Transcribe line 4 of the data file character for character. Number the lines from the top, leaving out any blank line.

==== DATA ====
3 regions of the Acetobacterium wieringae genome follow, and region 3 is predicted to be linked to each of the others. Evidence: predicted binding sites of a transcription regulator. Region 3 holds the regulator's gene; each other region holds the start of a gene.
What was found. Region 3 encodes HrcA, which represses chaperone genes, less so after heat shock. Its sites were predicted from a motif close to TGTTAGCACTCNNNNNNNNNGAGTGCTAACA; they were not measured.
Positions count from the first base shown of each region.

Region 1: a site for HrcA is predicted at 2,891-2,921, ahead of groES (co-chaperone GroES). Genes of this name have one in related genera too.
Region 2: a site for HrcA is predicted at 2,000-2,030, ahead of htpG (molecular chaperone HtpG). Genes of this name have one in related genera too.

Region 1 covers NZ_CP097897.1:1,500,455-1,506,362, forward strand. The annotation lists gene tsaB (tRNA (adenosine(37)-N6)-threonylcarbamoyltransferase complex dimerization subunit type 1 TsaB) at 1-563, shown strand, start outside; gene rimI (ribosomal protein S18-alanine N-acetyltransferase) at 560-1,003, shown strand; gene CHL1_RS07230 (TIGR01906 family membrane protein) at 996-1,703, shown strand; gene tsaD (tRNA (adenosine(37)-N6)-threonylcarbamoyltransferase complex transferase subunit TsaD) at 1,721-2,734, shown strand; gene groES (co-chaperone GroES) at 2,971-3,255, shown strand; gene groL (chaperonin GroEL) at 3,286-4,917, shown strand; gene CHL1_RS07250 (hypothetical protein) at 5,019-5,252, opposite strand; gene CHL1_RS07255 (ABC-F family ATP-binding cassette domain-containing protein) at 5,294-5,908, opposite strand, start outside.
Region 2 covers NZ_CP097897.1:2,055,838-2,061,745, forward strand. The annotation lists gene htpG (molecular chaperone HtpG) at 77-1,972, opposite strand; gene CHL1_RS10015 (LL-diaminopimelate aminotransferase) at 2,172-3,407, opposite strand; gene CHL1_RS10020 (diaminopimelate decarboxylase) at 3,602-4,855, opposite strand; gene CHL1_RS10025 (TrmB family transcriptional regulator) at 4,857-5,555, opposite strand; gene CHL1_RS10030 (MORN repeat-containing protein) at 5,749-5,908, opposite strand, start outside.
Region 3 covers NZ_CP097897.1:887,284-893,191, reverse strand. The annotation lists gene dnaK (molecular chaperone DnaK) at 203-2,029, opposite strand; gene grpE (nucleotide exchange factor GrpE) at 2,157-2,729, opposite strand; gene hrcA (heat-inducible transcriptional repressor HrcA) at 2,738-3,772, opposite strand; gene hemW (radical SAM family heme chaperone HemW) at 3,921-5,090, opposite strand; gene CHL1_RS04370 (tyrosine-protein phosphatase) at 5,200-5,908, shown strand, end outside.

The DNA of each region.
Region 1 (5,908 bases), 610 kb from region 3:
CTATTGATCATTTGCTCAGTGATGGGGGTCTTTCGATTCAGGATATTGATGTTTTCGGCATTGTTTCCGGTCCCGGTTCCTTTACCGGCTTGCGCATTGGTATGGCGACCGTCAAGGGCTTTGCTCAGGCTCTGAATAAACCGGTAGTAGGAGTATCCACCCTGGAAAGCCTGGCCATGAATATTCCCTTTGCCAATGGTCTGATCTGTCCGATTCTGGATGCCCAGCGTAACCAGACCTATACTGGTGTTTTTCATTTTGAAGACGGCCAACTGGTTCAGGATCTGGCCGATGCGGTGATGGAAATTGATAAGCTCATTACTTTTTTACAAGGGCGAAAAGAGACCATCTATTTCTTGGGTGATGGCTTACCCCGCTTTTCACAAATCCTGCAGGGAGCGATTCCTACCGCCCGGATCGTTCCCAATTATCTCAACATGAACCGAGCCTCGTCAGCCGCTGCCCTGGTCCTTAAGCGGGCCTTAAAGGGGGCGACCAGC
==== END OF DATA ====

Region 1: a site for HrcA is predicted at 2,891-2,921, ahead of groES (co-chaperone GroES). Genes of this name have one in related genera too.